Navajo Uranium Miners
Fight for Compensation
by Timothy Benally, Sr.
Shiprock, Navajo Nation, New Mexico
The following article is based on an interview conducted in the Navajo Nation in Shiprock with the director of the Office of Navajo Uranium Workers Timothy Benally Sr. - December 29, 1993. Interview by Nic Paget-Clarke.
To read personal stories by miners and their families go to: Memories Come To Us In the Rain and the Wind, Oral Histories and Photographs of Navajo Uranium Miners & Their Families
On the reservation back in the '40s and the '50s, jobs were pretty scarce. In 1958, I had just returned from the Armed Services. I couldn't find a job and I had the chance to get into the mines. The first time, after about 3 months, I complained about the safety of the mines. The boss didn't like it so he said at the end of the work week, "Don't come back Monday." So I didn't.
Then the mine ownership changed. Kerr-McGee took over, and I applied for a job and got work again. Again I complained, this time about the wages. I said the federal law requires that the workers be paid $1.25/hr. and these people are getting anywhere from 80 to 90 cents/hr. for their labor. Again I got fired.
Mining the Navajo Nation
Mining here started as early as 1918 around the Carrizo Mountain area, which is just about 30 miles west of Shiprock. They first mined vanadium and then they discovered uranium, more by accident.
At that time, uranium was not the ore that was mined. They did'nt know what it was so they just kept a lot of the stuff around in those mines. One of my constituents says that they had uranium in gunny sacks stacked in the trading post at Beclahito. It had been there for a number of years before they found out what it was.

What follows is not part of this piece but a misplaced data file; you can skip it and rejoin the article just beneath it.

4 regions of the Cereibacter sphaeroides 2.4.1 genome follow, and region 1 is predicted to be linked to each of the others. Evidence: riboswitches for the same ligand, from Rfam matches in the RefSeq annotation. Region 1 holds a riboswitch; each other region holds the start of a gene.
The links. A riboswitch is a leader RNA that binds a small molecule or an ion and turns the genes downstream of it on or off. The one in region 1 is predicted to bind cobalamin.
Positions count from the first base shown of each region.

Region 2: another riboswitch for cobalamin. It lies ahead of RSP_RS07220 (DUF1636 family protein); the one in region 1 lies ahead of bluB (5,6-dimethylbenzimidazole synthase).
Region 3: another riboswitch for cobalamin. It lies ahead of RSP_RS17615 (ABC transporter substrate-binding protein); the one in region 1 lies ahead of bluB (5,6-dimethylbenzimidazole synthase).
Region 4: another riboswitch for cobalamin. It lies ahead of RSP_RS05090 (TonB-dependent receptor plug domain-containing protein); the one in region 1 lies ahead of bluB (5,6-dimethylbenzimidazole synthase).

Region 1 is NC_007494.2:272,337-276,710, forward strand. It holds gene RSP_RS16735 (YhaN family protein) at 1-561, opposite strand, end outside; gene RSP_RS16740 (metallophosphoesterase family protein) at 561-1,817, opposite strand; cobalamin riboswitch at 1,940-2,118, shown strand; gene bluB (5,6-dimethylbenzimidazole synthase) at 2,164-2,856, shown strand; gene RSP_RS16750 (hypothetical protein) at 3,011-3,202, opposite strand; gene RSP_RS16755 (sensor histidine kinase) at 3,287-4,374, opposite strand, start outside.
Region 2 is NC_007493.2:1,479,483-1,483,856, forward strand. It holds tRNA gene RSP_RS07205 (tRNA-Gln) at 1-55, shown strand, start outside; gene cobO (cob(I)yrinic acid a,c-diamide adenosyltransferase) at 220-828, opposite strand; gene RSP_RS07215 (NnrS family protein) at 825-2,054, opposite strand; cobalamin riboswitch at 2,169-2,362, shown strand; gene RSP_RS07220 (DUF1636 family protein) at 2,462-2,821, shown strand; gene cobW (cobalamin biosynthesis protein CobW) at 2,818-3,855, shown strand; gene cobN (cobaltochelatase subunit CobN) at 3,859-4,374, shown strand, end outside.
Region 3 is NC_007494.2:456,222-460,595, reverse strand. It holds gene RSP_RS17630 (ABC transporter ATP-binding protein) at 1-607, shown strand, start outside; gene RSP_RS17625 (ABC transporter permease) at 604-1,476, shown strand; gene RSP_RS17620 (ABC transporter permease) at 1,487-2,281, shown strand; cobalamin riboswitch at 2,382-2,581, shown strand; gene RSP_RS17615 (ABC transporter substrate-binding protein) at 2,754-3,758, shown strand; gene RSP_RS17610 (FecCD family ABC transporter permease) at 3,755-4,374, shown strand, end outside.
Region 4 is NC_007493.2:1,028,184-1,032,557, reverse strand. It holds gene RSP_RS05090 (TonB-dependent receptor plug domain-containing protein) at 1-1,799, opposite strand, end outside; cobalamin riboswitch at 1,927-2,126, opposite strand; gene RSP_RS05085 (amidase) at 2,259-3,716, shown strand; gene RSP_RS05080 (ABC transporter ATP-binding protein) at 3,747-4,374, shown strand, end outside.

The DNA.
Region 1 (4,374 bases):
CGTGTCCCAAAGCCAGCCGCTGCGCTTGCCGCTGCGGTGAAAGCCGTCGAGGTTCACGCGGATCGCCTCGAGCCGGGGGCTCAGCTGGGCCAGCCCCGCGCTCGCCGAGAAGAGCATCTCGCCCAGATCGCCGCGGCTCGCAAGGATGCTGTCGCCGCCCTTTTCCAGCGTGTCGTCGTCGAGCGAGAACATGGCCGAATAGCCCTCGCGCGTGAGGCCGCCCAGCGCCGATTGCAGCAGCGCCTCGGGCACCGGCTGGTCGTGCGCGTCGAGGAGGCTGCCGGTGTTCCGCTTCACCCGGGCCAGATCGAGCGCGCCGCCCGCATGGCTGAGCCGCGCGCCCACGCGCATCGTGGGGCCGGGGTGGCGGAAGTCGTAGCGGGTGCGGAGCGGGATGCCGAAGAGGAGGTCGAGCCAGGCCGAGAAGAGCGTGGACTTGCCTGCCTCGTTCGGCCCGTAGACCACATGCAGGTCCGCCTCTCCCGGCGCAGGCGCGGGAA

Right after World War II, when the government found out what uranium can do, they decided to mine some of those areas and a lot of it was found on the reservation. People just went crazy looking for uranium, prospecting all over the reservation.
The Vanadium Corporation of America and Kerr-McGee were the principal owners of these mines and they have taken advantage of the Navajo workers. Not only with paying low wages, but by not informing the workers about the hazardous effects that uranium has on their lives.
Here they probably thought we were expendable so they just said go ahead and put them to work and not worry about them, their health or the effects of the radiation. We were just used in that manner. And not only us, in Utah one of the former miners said he lost one side of his lung. The radiation is working on the other side now. He said he felt that the miners were used as guinea pigs, and that's what I think actually happened.
Uranium Radiation Victims Committee
They never bothered telling anybody about it, and people just worked there. By early 1960, people who worked there the longest began to get sick. Eventually many of them died, and the people, the family members, the widows and the children got real concerned.
People talked about it and finally they organized themselves into a union. They started having regular meetings and after some time they consulted with some legal services and worked with them. In that process they got involved with more and more people. The group, the Uranium Radiation Victims Committee, provided education to people of how uranium was hazardous, but often people wouldn't listen to them because of the work situation -- there was no other employment.